Most of the marine waters within the Tongass National Forest were not initially identified in the regulations as public lands subject to the subsistence priority based upon a determination that the submerged lands were State lands, and later through reliance upon a disclaimer of interest filed by the United States in Alaska v. United States, No. 128 Orig., 546 U.S. 413 (2006). In that case, the State of Alaska had sought to quiet title to all lands underlying marine waters in southeast Alaska, which includes most of the Tongass National Forest. Ultimately, the United States disclaimed ownership to most of the submerged lands in the Tongass National Forest. The Supreme Court accepted the disclaimer by the United States to title to the marine waters within the Tongass National Forest, excepting from that disclaimer several classes of submerged public lands that generally involve small tracts. Alaska v. United States, 546 U.S. at 415.

When the United States took over the subsistence program in Alaska in 1990, the Departments of the Interior and Agriculture stated in response to comments on the scope of the program when announcing the interim regulations that “the United States generally does not hold title to navigable waters and thus navigable waters generally are not included within the definition of public lands” (55 FR 27115; June 29, 1990).

That position was changed in 1999 when the subsistence priority was extended to waters subject to a Federal reserved water right following the Katie John  litigation. The Board identified certain submerged marine lands that did not pass to the State and, therefore, where the subsistence priority applied. However, the Board did not attempt to identify each and every small parcel of submerged public lands and thereby marine water possibly subject to the Federal Subsistence Management Program because of the potentially overwhelming administrative burden. Instead the Board invited the public to petition to have submerged marine lands included. Over the years, several small areas of submerged marine lands in the Tongass National Forest have been identified as public lands subject to the subsistence priority.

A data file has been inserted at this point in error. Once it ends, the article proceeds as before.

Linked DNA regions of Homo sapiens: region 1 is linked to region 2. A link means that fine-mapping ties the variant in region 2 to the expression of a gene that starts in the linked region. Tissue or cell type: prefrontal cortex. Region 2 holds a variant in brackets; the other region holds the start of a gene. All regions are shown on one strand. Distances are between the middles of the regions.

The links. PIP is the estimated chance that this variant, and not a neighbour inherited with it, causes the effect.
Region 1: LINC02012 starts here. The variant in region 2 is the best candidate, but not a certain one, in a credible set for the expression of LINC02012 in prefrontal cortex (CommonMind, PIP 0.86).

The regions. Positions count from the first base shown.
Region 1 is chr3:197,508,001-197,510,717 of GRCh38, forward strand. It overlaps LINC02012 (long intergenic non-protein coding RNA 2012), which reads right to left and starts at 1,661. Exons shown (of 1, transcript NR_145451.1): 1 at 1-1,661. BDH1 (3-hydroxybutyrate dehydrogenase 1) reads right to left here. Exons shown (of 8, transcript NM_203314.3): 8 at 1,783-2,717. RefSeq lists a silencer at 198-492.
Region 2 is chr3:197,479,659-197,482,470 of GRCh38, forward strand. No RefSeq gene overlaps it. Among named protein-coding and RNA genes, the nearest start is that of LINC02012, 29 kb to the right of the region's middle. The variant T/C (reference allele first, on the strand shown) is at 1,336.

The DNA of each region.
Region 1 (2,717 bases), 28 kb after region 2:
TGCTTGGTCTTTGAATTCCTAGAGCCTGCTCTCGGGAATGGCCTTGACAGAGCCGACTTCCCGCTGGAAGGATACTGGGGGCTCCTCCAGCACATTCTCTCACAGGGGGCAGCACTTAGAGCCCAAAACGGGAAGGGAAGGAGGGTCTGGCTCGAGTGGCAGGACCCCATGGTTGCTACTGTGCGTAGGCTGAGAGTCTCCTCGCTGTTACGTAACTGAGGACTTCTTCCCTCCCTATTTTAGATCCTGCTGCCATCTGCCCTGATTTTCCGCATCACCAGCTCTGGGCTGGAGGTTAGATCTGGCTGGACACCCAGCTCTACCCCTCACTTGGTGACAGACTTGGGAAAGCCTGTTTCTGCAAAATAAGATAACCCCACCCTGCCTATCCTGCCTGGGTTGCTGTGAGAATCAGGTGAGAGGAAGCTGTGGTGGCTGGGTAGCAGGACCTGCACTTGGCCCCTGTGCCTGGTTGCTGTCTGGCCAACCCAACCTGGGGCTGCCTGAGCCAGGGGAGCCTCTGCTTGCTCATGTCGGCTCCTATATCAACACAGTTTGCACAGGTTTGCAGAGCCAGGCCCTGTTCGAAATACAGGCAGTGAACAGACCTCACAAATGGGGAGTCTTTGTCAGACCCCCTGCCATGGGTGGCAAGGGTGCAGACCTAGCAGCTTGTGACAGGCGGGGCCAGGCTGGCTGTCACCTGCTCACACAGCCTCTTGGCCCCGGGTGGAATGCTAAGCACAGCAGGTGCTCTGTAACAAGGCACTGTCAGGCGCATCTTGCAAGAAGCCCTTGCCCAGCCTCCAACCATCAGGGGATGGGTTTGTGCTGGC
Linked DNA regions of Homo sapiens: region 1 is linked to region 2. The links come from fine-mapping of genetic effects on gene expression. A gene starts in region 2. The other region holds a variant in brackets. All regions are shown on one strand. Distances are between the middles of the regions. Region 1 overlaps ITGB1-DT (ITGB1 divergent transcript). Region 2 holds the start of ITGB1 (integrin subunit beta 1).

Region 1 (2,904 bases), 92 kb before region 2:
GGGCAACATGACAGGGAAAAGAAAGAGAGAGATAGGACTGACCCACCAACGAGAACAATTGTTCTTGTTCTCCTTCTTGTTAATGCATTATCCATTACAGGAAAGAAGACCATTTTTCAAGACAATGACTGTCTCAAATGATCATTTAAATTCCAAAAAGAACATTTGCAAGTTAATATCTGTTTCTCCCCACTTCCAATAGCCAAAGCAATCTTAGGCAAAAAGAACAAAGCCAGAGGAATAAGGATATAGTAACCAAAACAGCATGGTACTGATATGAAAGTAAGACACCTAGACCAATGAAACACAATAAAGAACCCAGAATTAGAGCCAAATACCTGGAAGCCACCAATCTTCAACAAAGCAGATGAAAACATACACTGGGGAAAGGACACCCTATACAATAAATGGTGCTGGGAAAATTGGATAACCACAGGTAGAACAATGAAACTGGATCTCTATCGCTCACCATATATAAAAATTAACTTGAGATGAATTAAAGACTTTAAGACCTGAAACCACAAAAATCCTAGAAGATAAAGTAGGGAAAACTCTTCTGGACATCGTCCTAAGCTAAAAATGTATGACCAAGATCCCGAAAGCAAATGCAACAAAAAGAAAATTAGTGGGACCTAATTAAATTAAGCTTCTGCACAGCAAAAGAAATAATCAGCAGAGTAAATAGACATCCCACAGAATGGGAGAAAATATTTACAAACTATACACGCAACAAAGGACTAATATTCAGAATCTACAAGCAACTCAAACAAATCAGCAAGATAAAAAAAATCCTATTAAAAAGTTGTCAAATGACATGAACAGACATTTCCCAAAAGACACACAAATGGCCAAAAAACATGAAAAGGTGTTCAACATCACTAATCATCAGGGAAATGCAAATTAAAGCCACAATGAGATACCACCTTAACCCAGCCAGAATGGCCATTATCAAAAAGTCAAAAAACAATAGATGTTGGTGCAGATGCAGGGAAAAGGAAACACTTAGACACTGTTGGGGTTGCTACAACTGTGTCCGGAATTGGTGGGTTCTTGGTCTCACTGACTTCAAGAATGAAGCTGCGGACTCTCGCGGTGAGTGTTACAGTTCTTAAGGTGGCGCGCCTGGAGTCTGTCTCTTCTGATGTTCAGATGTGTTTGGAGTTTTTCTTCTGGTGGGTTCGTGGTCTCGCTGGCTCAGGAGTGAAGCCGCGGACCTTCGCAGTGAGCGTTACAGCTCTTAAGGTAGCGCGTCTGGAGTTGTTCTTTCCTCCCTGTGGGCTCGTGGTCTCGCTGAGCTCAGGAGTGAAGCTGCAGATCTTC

In April and October of 2015, the Bureau of Land Management submitted initial lists of submerged public lands to the Board. The May 23, 2018 final rule now adds those submerged parcels to the subsistence regulations to ensure compliance with the Court order.

The Southeast Alaska Regional Advisory Council had no objections to these lands coming under Federal subsistence jurisdiction. According to the federal register, they did comment that they felt they could not offer constructive discussion or provide a valuable recommendation; they addressed the desire for maps to be produced on each of these parcels, asked if the lands were aids to navigation, were the lands fully or partially submerged, and if there was a Federal interest in these lands. Responses will have to be researched since it was not provided in the listings provided by BLM. The North Slope and Yukon-Kuskokwim Regional Advisory Councils deferred to the Southeast Council. The Northwest Arctic Regional Advisory Council approved as written in the proposed rule. The Kodiak, Southcentral Alaska, Eastern Interior Alaska, Seward Peninsula, and Bristol Bay Regional Advisory Councils had no comments and took no action.


The Departments of Agriculture and the Interior published a proposed rule on June 8, 2016. The proposed rule opened a comment period, which closed on August 8, 2016, and also announced public meetings to be held in several different locations throughout the state between September 28 and November 2, 2016.